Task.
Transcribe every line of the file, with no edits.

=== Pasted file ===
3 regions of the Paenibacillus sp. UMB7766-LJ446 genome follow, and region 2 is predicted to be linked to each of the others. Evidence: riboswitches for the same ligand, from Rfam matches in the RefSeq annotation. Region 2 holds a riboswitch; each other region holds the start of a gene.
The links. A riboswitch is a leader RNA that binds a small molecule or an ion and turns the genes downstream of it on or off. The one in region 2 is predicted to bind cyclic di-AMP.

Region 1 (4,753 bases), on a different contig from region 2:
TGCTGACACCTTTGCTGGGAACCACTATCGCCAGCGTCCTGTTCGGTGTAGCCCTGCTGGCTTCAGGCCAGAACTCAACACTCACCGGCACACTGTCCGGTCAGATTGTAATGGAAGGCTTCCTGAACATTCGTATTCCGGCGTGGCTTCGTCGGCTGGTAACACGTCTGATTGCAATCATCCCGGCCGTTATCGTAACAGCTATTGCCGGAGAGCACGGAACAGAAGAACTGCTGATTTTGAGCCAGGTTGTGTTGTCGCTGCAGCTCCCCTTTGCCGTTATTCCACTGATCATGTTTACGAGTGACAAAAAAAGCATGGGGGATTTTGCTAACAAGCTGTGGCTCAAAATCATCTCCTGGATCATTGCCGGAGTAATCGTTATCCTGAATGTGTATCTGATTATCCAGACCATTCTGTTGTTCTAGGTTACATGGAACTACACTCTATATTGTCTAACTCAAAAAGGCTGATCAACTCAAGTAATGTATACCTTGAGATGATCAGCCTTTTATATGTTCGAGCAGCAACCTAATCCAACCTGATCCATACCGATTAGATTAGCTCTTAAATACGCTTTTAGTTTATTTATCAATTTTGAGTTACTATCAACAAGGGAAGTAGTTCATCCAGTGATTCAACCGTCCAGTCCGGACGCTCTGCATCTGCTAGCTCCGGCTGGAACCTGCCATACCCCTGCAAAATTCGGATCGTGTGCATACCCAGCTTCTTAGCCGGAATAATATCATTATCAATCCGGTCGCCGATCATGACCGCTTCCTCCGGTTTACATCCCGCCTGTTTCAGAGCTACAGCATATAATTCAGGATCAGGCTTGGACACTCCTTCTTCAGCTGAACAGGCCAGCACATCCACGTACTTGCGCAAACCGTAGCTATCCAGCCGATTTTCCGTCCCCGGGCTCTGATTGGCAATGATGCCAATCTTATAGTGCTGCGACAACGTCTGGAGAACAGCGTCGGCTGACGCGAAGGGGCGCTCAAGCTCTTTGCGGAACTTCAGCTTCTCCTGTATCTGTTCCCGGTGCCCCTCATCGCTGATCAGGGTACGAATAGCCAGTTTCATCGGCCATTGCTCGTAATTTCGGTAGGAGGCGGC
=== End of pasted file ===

3 regions of the Paenibacillus sp. UMB7766-LJ446 genome follow, and region 2 is predicted to be linked to each of the others. Evidence: riboswitches for the same ligand, from Rfam matches in the RefSeq annotation. Region 2 holds a riboswitch; each other region holds the start of a gene.
The links. A riboswitch is a leader RNA that binds a small molecule or an ion and turns the genes downstream of it on or off. The one in region 2 is predicted to bind cyclic di-AMP.

Region 1 (4,753 bases), on a different contig from region 2:
TGCTGACACCTTTGCTGGGAACCACTATCGCCAGCGTCCTGTTCGGTGTAGCCCTGCTGGCTTCAGGCCAGAACTCAACACTCACCGGCACACTGTCCGGTCAGATTGTAATGGAAGGCTTCCTGAACATTCGTATTCCGGCGTGGCTTCGTCGGCTGGTAACACGTCTGATTGCAATCATCCCGGCCGTTATCGTAACAGCTATTGCCGGAGAGCACGGAACAGAAGAACTGCTGATTTTGAGCCAGGTTGTGTTGTCGCTGCAGCTCCCCTTTGCCGTTATTCCACTGATCATGTTTACGAGTGACAAAAAAAGCATGGGGGATTTTGCTAACAAGCTGTGGCTCAAAATCATCTCCTGGATCATTGCCGGAGTAATCGTTATCCTGAATGTGTATCTGATTATCCAGACCATTCTGTTGTTCTAGGTTACATGGAACTACACTCTATATTGTCTAACTCAAAAAGGCTGATCAACTCAAGTAATGTATACCTTGAGATGATCAGCCTTTTATATGTTCGAGCAGCAACCTAATCCAACCTGATCCATACCGATTAGATTAGCTCTTAAATACGCTTTTAGTTTATTTATCAATTTTGAGTTACTATCAACAAGGGAAGTAGTTCATCCAGTGATTCAACCGTCCAGTCCGGACGCTCTGCATCTGCTAGCTCCGGCTGGAACCTGCCATACCCCTGCAAAATTCGGATCGTGTGCATACCCAGCTTCTTAGCCGGAATAATATCATTATCAATCCGGTCGCCGATCATGACCGCTTCCTCCGGTTTACATCCCGCCTGTTTCAGAGCTACAGCATATAATTCAGGATCAGGCTTGGACACTCCTTCTTCAGCTGAACAGGCCAGCACATCCACGTACTTGCGCAAACCGTAGCTATCCAGCCGATTTTCCGTCCCCGGGCTCTGATTGGCAATGATGCCAATCTTATAGTGCTGCGACAACGTCTGGAGAACAGCGTCGGCTGACGCGAAGGGGCGCTCAAGCTCTTTGCGGAACTTCAGCTTCTCCTGTATCTGTTCCCGGTGCCCCTCATCGCTGATCAGGGTACGAATAGCCAGTTTCATCGGCCATTGCTCGTAATTTCGGTAGGAGGCGGC